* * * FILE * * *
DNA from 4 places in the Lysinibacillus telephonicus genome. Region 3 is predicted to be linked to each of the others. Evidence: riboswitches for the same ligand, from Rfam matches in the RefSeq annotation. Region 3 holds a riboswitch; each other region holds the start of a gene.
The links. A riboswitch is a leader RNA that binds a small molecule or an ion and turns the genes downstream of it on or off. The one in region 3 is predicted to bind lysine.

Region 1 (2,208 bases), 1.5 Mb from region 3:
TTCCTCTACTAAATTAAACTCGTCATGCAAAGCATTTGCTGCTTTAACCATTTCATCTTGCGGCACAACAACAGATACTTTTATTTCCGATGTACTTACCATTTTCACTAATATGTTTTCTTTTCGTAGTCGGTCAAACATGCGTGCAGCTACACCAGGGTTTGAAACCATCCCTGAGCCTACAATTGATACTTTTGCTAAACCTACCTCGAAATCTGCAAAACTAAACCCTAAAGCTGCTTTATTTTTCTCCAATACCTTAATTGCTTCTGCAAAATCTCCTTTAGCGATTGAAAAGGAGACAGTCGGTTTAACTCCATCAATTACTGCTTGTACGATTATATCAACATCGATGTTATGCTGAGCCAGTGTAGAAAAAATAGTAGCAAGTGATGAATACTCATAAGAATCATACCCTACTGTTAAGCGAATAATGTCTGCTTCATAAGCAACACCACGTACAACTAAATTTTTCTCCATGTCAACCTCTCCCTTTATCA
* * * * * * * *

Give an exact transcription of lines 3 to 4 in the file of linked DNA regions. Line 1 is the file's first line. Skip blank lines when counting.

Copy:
Region 1 (2,208 bases), 1.5 Mb from region 3:
TTCCTCTACTAAATTAAACTCGTCATGCAAAGCATTTGCTGCTTTAACCATTTCATCTTGCGGCACAACAACAGATACTTTTATTTCCGATGTACTTACCATTTTCACTAATATGTTTTCTTTTCGTAGTCGGTCAAACATGCGTGCAGCTACACCAGGGTTTGAAACCATCCCTGAGCCTACAATTGATACTTTTGCTAAACCTACCTCGAAATCTGCAAAACTAAACCCTAAAGCTGCTTTATTTTTCTCCAATACCTTAATTGCTTCTGCAAAATCTCCTTTAGCGATTGAAAAGGAGACAGTCGGTTTAACTCCATCAATTACTGCTTGTACGATTATATCAACATCGATGTTATGCTGAGCCAGTGTAGAAAAAATAGTAGCAAGTGATGAATACTCATAAGAATCATACCCTACTGTTAAGCGAATAATGTCTGCTTCATAAGCAACACCACGTACAACTAAATTTTTCTCCATGTCAACCTCTCCCTTTATCA